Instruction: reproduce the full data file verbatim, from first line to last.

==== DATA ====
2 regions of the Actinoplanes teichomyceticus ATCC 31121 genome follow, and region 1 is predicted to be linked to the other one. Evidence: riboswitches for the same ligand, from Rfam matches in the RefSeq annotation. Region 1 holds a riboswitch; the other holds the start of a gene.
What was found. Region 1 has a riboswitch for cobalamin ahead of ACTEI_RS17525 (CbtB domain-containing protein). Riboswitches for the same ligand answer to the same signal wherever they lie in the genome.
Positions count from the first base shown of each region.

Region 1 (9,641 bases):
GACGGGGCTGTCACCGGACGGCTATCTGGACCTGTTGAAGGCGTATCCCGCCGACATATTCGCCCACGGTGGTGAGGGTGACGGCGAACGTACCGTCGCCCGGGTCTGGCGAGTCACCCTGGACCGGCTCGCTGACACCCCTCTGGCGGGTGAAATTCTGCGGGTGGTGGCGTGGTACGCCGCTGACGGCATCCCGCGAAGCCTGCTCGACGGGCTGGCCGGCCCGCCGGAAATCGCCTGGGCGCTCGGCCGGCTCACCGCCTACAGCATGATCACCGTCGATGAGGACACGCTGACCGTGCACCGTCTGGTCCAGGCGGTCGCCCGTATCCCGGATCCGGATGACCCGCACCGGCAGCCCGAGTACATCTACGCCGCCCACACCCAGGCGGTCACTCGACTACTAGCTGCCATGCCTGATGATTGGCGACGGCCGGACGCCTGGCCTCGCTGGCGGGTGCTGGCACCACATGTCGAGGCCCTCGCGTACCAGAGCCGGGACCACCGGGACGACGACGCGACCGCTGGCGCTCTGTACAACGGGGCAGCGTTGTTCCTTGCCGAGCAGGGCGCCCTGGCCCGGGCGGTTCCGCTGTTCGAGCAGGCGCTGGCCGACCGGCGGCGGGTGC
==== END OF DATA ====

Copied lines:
2 regions of the Actinoplanes teichomyceticus ATCC 31121 genome follow, and region 1 is predicted to be linked to the other one. Evidence: riboswitches for the same ligand, from Rfam matches in the RefSeq annotation. Region 1 holds a riboswitch; the other holds the start of a gene.
What was found. Region 1 has a riboswitch for cobalamin ahead of ACTEI_RS17525 (CbtB domain-containing protein). Riboswitches for the same ligand answer to the same signal wherever they lie in the genome.
Positions count from the first base shown of each region.

Region 1 (9,641 bases):
GACGGGGCTGTCACCGGACGGCTATCTGGACCTGTTGAAGGCGTATCCCGCCGACATATTCGCCCACGGTGGTGAGGGTGACGGCGAACGTACCGTCGCCCGGGTCTGGCGAGTCACCCTGGACCGGCTCGCTGACACCCCTCTGGCGGGTGAAATTCTGCGGGTGGTGGCGTGGTACGCCGCTGACGGCATCCCGCGAAGCCTGCTCGACGGGCTGGCCGGCCCGCCGGAAATCGCCTGGGCGCTCGGCCGGCTCACCGCCTACAGCATGATCACCGTCGATGAGGACACGCTGACCGTGCACCGTCTGGTCCAGGCGGTCGCCCGTATCCCGGATCCGGATGACCCGCACCGGCAGCCCGAGTACATCTACGCCGCCCACACCCAGGCGGTCACTCGACTACTAGCTGCCATGCCTGATGATTGGCGACGGCCGGACGCCTGGCCTCGCTGGCGGGTGCTGGCACCACATGTCGAGGCCCTCGCGTACCAGAGCCGGGACCACCGGGACGACGACGCGACCGCTGGCGCTCTGTACAACGGGGCAGCGTTGTTCCTTGCCGAGCAGGGCGCCCTGGCCCGGGCGGTTCCGCTGTTCGAGCAGGCGCTGGCCGACCGGCGGCGGGTGC